There are nearly 280 million people in the US, which means that on any given day nearly 800,000 Americans have a birthday. 800,000 is a lot of people, but what I want to know is how each and every one of them knew I’d be eating at Red Robin last night.
Of course, I’m not sure you can call what I was doing last night “eating.” In reality, I was simply speed-chewing in hopes of swallowing my burger before my jaw locked up in another Happy Birthday Song-induced seizure. I knew I was in trouble when, stepping out of my truck in the parking lot, I heard the faint echo of poorly coordinated clapping. Walking into the restaurant, I was instantly greeted with a dissonant chorus of “happy happy birthday from all of us to you.”
“Oh, son of a bitch,” I said to my wife. It’s funny how, when you don’t eat out for a while, you forget about this unavoidable staple of the franchised-dining experience. I guess it’s a tribute to the mind’s ability to overcome horror—or my lazy ass’ willingness to put up with anything to avoid cooking. Either way, it’s all out the window the second you hear a zombified wait staff soullessly singing that song. I swear, it’s the aural equivalent of a kick in the junk.
And don’t act like you don’t know that song. There are emaciated Ethiopians who’ve never even been in a restaurant who know that song. It’s embedded in our DNA like that fucking tune from Tetris. And, if you’re anything like me, that song produces a species of “warm and fuzzy” that makes you want to punch pregnant women. That said, we endure the song because we understand that, as Americans, it’s our civic duty to support all those cookie-cutter franchises that ran all the good restaurants out of business.
Because if we didn’t, the terrorists would win, right?
Still, last night was something special. Instead of the normal three or four caustic interruptions of my meal, I heard that song so many times I entered a state of shell-shock similar to what Vietnam vets experienced after returning home from the war. I’m not kidding. It got so bad that if I noticed two waiters standing together, as if preparing for evil, my eye would begin to twitch, I’d start to sweat and nervously finger my butter knife.
What’s worse is that the song haunted me later on in my sleep. All night long, faceless, tone-deaf waiters clapped and sang for a parade of idiotic four-year olds, all of whom were sporting grins straight from the Special Olympics.
And let’s not forget the children for whom the song is performed. If there is one good thing about the Happy Birthday ditty, it’s that it is likely the single best way to show children just how special they aren’t. Oh sure, when those waiters crowd around the table, interrupt all our conversations and announce, “Everyone we have a very special birthday boy,” mom and dad’s little “accident” is undoubtedly all aglow with delusions of grandeur.
For me? Just for me? Wait till the kids at school hear. Yeahhh.
Then the clapping and singing begins. To the waiters’ credit, they belt out those lyrics with the unbridled enthusiasm of a corpse—one that’s been cremated. Half of the singers don’t even look at the kid, choosing instead to stare either at the ceiling or down mommy’s blouse. And those who do look at the kid? Well, hell, you’ve seen those looks. The ones that seem to suggest the person is one candle stick away from Jeffrey Dahmerville. Creeps my ass out every time. I mean, they’re singing “happy birthday,” but I’m hearing the banjo from Deliverance. And to top it all off, there’s always one singer—and it’s always a guy—who’s too enthusiastic, too happy, and smiling too fucking much. I refer to this guy as the Applebee’s pederast. And while little Billy might only be four or five, he’s old enough to recognize when he’s being sized up for a sandwich.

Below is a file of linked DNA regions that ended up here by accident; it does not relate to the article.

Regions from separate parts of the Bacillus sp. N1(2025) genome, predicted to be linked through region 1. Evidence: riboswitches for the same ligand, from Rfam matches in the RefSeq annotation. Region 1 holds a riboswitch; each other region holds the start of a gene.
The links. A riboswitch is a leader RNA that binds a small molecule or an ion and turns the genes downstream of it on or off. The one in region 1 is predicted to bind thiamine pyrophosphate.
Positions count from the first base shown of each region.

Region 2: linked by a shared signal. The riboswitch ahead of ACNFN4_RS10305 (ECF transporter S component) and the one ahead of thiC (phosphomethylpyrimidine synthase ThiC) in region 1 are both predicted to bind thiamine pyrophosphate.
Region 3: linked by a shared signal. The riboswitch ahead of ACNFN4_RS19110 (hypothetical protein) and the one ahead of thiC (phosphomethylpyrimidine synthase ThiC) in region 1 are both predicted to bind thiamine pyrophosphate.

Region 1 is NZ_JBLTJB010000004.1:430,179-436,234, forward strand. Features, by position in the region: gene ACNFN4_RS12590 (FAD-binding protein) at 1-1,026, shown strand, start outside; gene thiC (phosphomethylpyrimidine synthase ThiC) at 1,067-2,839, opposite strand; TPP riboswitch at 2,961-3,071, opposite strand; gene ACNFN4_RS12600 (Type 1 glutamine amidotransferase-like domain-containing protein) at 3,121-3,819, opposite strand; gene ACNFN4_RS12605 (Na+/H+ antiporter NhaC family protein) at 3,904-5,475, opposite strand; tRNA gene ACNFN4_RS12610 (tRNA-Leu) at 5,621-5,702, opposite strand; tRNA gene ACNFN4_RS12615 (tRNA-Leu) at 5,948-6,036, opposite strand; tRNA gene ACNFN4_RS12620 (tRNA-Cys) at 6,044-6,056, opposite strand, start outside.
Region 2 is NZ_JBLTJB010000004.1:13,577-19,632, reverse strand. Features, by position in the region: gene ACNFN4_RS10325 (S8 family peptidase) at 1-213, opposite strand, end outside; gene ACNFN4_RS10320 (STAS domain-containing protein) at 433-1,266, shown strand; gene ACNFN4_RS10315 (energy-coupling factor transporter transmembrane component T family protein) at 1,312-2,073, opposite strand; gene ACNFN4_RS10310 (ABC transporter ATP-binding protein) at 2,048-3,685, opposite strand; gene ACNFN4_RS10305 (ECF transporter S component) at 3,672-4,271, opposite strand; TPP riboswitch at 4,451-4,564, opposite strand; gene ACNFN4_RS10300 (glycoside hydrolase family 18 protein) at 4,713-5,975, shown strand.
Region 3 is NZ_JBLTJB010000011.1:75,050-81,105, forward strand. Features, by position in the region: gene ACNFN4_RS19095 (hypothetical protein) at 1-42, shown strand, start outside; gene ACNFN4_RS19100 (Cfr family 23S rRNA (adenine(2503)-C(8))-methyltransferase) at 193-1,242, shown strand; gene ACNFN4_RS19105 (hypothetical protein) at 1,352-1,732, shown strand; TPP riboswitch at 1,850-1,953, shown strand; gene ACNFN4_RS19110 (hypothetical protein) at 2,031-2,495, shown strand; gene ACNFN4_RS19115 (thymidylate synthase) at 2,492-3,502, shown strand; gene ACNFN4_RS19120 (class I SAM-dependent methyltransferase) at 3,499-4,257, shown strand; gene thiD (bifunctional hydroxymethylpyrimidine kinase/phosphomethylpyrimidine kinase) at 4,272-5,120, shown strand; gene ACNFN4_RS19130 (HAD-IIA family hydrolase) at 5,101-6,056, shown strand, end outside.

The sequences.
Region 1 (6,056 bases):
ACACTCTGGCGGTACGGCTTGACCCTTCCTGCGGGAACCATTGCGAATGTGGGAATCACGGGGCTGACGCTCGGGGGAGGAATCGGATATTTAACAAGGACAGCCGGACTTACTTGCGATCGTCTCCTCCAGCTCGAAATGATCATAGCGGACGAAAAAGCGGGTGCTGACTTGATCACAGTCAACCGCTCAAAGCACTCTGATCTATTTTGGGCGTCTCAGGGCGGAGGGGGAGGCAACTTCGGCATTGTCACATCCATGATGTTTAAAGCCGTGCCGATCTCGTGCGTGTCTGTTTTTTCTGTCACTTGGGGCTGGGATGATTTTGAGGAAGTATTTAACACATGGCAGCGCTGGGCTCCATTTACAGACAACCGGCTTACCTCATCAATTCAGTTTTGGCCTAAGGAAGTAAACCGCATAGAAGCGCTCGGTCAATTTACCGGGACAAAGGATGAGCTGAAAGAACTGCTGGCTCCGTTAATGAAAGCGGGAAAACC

If, somehow, by the end of the song, the kid isn’t traumatized and hasn’t picked up on the raw hatred the restaurant’s patrons have for him, his joy will be short-lived. In fact, his joy will last approximately one minute. Because that’s how long it will take for the Busboy’s Chorus From Hell to announce that sitting two booths over is another “special birthday boy.” Two minutes later, and, holy shit, here’s yet another “special birthday boy.” And another and another, just rinse and repeat until little Billy feels about as significant as the loser who’s always picked last when forming teams in P.E.
And as fun as it is to watch a five-year old develop existential angst over the course of a meal, I’d much rather watch his parents get beaten senseless with an Onion Bloom. The parents—more so than even the restaurant—are to blame for ruining our meals, our conversations, our escape from the drudgery of the kitchen. I mean, what’s going through the parents’ minds when they spotlight their kid at a restaurant and expect all the hapless diners to serve as makeshift partygoers? It’s disrespectful to the diners and the kid—who might expect mom and pop to put a little thought into his birthday celebration.
Seriously, for those of you out there who were too cheap to get an abortion, why don’t you take a little friendly advice. Next year, when your little boy’s special day rolls around, throw him a fucking party you lazy bastards. Bake a cake, invite all his friends over to the house, and hire a clown or some other grown man who, for some reason, likes to entertain children. The cake will fill them up, his friends can sing the damn song, and the clown will provide the trauma.
And all from the privacy of your own home.
I can’t guarantee your child will enjoy his or her birthday more, but the rest of us, undoubtedly, will.